LRG Essentials: A Boy and His Blob
Let’s talk about jelly beans. They’re delicious. They come in every flavor under the sun: sweet, savory, and tangy. And if you feed them to a blob from outer space, they transform it into new and versatile shapes perfect for solving puzzles.
The original A Boy in His Blob for NES was a standout work noted for its creativity and originality. Designed by the legendary David Crane, co-founder of Activision and inventor of the Pitfall series, the NES version of A Boy and His Blob is known for its fanciful, delightful storyline, adorable aesthetic, and significant challenge. A platforming-style graphical adventure, the puzzles in A Boy and His Blob on NES demand an exacting precision and near-perfect play to finish, much like the early PC adventure games that helped inspire it. It’s a solid, creative game, and one that LRG was happy to offer on cartridge earlier this year.
A while back on the Wii, Wayforward found so much to love in this classic that they used it as inspiration for an entirely new game, one of the sweetest little puzzle platformers you’ll ever encounter. The core elements are all there: a boy, his Blob, and jellybeans that transform the Blob into all kinds of useful devices, but the whole thing is cast in a new, magical, almost Hundred-Acre Wood vibe… a child navigating a mysterious forest with the help of his new best friend. There’s a sense of warmth and melancholy to the whole thing, a play perhaps on Whitman’s “mystical moist night-air… look’d up in perfect silence at the stars.”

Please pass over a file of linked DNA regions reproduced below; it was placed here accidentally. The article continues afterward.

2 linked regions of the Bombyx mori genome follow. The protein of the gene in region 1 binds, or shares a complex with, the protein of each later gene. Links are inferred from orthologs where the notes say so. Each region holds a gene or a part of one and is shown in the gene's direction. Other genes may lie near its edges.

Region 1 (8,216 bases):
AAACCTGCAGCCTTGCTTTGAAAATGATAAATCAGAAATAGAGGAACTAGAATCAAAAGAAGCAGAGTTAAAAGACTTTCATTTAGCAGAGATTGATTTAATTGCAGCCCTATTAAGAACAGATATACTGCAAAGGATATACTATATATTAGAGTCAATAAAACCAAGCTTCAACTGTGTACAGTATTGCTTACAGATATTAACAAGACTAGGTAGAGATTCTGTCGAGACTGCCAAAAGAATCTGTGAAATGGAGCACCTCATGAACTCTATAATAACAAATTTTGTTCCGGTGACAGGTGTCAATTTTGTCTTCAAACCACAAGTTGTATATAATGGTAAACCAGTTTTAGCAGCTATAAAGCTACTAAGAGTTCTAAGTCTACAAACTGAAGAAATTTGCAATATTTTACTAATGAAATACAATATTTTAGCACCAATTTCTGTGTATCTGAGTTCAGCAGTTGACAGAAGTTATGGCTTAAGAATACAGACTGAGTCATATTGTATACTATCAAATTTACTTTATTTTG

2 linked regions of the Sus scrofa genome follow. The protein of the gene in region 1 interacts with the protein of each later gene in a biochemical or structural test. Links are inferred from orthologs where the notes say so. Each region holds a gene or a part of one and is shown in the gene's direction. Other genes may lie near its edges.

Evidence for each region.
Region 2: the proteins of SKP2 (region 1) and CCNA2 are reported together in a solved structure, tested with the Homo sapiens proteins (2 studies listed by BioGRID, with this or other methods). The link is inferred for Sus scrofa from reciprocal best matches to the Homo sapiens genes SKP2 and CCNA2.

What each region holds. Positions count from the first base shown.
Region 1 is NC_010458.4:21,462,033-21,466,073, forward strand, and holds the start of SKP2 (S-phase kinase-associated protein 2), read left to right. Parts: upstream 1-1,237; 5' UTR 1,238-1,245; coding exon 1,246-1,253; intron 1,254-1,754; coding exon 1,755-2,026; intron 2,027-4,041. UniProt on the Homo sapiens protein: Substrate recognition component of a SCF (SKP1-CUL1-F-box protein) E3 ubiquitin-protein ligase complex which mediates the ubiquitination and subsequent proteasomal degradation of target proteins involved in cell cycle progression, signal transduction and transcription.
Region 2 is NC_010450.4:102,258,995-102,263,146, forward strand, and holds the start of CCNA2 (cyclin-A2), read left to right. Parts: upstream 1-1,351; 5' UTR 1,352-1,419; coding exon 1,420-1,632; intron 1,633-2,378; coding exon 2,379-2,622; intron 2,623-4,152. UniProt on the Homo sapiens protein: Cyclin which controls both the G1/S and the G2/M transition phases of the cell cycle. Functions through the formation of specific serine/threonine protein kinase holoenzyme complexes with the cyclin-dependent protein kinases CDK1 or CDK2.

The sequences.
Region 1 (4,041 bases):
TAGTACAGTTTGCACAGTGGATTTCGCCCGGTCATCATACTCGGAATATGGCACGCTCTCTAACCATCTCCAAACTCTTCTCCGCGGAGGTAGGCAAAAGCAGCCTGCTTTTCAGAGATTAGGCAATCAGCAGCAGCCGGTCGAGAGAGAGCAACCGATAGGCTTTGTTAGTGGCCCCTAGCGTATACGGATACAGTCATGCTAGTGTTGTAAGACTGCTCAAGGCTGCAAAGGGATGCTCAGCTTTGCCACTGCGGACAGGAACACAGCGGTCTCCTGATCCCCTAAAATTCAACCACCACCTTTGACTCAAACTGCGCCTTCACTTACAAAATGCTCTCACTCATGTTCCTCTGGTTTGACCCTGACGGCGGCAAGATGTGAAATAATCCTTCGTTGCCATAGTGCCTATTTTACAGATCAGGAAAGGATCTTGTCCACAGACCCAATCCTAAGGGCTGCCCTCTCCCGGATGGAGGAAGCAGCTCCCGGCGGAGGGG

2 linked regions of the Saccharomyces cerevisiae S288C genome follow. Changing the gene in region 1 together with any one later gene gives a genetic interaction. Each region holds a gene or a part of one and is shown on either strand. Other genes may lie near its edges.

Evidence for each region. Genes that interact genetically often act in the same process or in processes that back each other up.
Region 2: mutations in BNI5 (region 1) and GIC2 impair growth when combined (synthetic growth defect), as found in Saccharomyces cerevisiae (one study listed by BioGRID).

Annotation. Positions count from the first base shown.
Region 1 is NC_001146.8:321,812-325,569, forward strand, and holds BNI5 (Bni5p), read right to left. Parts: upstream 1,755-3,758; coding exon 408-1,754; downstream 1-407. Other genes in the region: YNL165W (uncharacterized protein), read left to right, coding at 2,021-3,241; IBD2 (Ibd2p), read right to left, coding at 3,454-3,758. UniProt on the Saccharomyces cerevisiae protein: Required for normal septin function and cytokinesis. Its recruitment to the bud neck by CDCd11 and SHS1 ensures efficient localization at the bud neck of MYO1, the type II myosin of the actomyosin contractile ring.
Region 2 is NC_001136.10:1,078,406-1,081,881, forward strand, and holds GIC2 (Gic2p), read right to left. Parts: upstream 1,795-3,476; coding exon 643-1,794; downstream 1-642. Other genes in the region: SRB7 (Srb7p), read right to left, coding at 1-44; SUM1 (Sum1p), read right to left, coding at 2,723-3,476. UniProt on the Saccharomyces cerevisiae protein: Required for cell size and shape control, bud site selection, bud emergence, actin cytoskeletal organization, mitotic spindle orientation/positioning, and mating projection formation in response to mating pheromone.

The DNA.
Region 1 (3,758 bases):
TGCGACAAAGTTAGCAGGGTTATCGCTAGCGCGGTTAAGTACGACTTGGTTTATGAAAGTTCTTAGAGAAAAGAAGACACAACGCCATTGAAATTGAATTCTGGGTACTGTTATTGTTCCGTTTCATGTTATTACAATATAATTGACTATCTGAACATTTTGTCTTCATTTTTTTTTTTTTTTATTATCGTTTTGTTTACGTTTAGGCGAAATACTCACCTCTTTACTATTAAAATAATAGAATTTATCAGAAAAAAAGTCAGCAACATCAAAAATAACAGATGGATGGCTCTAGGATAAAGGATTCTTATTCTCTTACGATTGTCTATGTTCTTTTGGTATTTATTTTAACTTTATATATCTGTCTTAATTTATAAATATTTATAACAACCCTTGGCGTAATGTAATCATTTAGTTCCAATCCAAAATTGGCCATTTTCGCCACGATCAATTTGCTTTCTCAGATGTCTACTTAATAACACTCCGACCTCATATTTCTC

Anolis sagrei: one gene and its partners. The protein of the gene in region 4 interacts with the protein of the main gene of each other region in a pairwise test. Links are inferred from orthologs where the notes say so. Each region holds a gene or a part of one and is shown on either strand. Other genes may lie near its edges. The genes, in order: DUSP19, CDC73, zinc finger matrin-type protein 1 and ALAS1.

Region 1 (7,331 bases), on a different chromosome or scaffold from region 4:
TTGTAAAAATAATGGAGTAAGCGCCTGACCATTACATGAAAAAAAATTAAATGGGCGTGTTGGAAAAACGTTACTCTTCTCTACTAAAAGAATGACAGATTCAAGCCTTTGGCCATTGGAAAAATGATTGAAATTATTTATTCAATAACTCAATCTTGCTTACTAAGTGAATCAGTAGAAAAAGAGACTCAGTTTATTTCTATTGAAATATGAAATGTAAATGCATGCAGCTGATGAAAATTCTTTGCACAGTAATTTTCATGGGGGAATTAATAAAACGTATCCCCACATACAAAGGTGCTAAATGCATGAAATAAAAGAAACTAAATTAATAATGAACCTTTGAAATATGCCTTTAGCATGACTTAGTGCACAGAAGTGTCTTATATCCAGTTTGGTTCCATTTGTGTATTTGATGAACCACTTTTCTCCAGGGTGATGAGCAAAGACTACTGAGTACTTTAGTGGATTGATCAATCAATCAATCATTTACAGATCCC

It’s an involved game, but a forgiving one, and there’s a gentleness to the whole affair… few penalties for failure, and the inclusion of a mechanically useless but utterly useful hug button. There’s no concrete reward for hugging the blob when he does a good job, but you’ll do it again and again and again, because hugs are good, and sometimes we all need one. That’s the kind of experience this game is. Melancholy notes of childhood discovery blend with a rich palette and extraordinary art direction to create something very special indeed.
By refining and reimagining David Crane’s original creative vision, Wayforward created a game less challenging but incredibly welcoming, a game as warm in its spirits as the hugs it so liberally bestows. I go back to it again and again in dark times, wishing and hoping that adulthood’s big problems and cruel puzzles could be so expertly solved the way the boy and the blob do… by employing friendship and a little wit.
Video games challenge us, ask us questions, divert us, teach us, and occasionally just transport us to impossible places where we could never otherwise go. A Boy and His Blob excels at the latest. It carries us away to somewhere special, where the better elements of childhood wait to be rediscovered: wonder, exploration, friendship, and naive compassion. I wish more games were like it.
A Boy and His Blob is no novelty, though it is novel. There’s more to it than tone… well designed obstacles overcome with the liberal application of delicious candy and a health dose of the power of love. It’s a polished jewel, a standout in the original Wii library, available this Friday through LRG for PS4 and Switch. Kids and grown-ups will find themselves equally entertained by the journey.
Time to hit the hug button.
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